The Collective Questionnaire

Leslie Banker

By Megan Deem
February 12, 2018

The Manhattan designer believes in taking a timeless approach to design—and buying what you love—whether you’re decorating a first home or a fourteenth

Leslie Banker, of Pamela Banker Associates, didn’t set out to follow in her mother’s footsteps. She began her career as a newspaper reporter before joining the family firm, eventually taking over the business in 2013. Now Banker works with both her mother’s longtime clients, as well as with her contemporaries, to create inviting spaces in her signature classic style, which emphasizes clean lines, warm colors, and a modern look.

Manhattan interior designer Leslie Banker. Photograph by James Bleecker
Manhattan interior designer Leslie Banker. Photograph by James Bleecker

Q: How do you know when you’re ready to begin collecting?

A: There’s no need to wait until you own your own home. It’s fun to start young with smaller pieces that are easier to move, such as a painting or a little side table. A good rug is definitely worth investing in as you’ll have it for years to come.

Q: What about figuring out your style? It seems as though that’s something you would need to know before you start.

A: I think your style is really what you love tempered with a dash of practicality. You have to be confident and go with your gut about what makes you happy. Be true to yourself, no matter what’s in fashion, because that’s what’s going to help you enjoy your home. Just be sure that whatever you select fits your current space and that it’s easy to move. I had a nine-foot long marble table at one point, and it got really expensive and difficult to change its location. I think it’s 85 percent you love it and 15 percent some practical thought of, can I get it into my house, use it successfully, and move it if I’m going to a different place?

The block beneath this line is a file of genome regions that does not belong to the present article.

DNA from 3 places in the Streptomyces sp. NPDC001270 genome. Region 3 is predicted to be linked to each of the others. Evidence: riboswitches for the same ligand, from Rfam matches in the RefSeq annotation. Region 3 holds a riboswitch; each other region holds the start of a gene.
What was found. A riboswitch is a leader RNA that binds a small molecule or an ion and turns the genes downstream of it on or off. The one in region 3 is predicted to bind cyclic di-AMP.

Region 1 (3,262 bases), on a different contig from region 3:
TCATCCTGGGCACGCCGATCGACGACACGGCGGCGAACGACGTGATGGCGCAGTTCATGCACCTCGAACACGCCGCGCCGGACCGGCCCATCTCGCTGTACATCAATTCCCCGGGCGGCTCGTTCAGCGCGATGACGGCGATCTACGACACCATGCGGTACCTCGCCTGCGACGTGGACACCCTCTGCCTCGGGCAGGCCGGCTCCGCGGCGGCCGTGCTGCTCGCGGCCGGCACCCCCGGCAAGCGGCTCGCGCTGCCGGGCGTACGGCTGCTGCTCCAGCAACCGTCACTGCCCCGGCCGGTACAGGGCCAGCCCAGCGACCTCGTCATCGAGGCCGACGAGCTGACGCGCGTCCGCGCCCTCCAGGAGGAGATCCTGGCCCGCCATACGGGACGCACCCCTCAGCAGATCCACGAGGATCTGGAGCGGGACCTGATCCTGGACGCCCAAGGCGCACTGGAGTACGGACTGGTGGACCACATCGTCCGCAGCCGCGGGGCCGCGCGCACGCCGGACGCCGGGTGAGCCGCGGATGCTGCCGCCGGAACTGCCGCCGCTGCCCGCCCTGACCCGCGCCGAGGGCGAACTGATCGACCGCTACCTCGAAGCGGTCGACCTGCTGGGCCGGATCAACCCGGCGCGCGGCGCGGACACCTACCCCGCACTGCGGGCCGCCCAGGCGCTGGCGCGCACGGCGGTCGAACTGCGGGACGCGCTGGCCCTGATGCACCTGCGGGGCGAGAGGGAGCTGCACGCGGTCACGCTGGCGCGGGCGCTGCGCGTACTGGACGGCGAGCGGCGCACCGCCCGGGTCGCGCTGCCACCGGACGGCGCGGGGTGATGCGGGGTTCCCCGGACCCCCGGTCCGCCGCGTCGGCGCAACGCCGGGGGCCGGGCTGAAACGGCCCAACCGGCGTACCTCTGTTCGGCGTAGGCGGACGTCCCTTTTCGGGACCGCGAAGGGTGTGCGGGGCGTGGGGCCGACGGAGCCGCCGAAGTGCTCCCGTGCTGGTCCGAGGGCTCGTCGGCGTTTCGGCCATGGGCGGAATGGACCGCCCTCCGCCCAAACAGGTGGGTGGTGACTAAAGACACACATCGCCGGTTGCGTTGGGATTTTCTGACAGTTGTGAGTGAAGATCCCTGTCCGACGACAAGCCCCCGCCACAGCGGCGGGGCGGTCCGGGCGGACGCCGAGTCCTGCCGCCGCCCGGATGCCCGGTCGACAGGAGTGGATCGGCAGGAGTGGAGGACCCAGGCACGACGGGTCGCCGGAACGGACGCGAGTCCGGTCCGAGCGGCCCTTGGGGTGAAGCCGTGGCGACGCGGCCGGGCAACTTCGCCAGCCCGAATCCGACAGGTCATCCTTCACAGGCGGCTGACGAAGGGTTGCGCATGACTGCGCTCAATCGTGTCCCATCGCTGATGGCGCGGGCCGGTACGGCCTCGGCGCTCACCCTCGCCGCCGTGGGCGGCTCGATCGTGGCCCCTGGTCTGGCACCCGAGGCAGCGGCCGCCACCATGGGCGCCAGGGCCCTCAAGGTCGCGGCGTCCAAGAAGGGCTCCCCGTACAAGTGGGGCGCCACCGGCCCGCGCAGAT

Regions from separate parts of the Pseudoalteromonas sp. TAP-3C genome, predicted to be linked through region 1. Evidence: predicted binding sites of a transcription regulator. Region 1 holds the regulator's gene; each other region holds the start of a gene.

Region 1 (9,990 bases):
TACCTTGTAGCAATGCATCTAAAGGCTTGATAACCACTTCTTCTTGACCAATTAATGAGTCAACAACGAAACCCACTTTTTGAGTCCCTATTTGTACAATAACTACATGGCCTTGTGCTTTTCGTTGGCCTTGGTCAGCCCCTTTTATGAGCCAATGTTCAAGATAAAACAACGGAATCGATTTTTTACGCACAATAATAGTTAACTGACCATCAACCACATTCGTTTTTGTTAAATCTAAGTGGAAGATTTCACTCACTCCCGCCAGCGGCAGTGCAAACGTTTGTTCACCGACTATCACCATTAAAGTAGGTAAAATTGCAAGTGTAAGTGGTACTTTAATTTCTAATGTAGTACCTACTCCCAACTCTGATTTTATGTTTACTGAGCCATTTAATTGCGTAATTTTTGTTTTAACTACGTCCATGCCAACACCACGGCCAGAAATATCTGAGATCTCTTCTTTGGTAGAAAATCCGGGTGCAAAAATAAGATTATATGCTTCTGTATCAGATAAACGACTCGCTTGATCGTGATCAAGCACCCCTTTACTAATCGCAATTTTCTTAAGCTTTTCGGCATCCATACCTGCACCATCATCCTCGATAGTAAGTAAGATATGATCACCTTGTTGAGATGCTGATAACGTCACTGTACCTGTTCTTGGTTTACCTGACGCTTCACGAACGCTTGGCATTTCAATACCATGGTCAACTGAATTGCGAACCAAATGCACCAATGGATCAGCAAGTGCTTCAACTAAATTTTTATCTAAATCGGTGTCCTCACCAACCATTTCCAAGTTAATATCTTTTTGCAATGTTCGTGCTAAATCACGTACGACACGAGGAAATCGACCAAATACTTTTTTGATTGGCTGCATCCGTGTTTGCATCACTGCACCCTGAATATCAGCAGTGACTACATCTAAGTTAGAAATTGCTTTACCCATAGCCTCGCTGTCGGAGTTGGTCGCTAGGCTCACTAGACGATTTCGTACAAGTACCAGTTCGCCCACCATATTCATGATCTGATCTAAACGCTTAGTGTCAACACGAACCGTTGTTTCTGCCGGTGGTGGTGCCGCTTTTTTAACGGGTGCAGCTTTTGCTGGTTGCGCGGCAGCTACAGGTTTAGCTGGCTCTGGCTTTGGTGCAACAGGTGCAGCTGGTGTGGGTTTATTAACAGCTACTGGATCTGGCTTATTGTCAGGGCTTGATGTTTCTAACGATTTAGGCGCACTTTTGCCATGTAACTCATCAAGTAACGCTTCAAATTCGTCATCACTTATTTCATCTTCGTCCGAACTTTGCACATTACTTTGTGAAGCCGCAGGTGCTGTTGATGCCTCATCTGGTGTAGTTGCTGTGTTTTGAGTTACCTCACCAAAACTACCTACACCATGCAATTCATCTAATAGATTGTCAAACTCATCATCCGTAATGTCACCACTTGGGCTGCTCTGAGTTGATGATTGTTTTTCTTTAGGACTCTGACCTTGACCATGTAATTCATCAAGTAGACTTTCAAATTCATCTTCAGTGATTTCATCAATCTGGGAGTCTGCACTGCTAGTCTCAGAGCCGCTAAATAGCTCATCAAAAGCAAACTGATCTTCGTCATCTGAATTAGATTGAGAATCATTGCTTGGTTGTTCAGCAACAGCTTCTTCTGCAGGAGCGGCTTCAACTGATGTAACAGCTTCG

A light-filled Long Island house features a custom-made étagère, Holly Hunt dining chairs, a Cassina dining table base, and painting by Minjung Kim. Photograph by Peter Margonelli
A light-filled Long Island house features a custom-made étagère, Holly Hunt dining chairs, a Cassina dining table base, and painting by Minjung Kim. Photograph by Peter Margonelli

Q: If you’re ready for an investment piece, what should you spend your money on?

A: I always think it’s important to have a good reading chair. And lighting is key. Have a couple of good lamps, so you don’t have to rely on overhead lights. Also, a small dining table. You should always be ready to have a friend or two over for dinner. If you don’t have space for a little bistro table, it could just be a cocktail table that you pull some ottomans up to. I think any space should be designed with an eye towards being able to entertain friends because, for me, that’s what a comfortable house is all about.

Q: What mistakes do you see people making when they’re decorating their first “significant” space?

A: Sometimes they just want to do it really fast, and I do think it makes sense to take a little time to wait for the right thing versus running out and buying stuff just to finish the area. And that means looking at vintage or antique or auction houses or sites like Collective. It takes a little time for the perfect item to come up, and you just need to wait and be patient.

Sometimes, says Banker, a single piece of art—this one’s by Minjung Kim—can change a whole room. Photograph by Peter Margonelli
Sometimes, says Banker, a single piece of art—this one’s by Minjung Kim—can change a whole room. Photograph by Peter Margonelli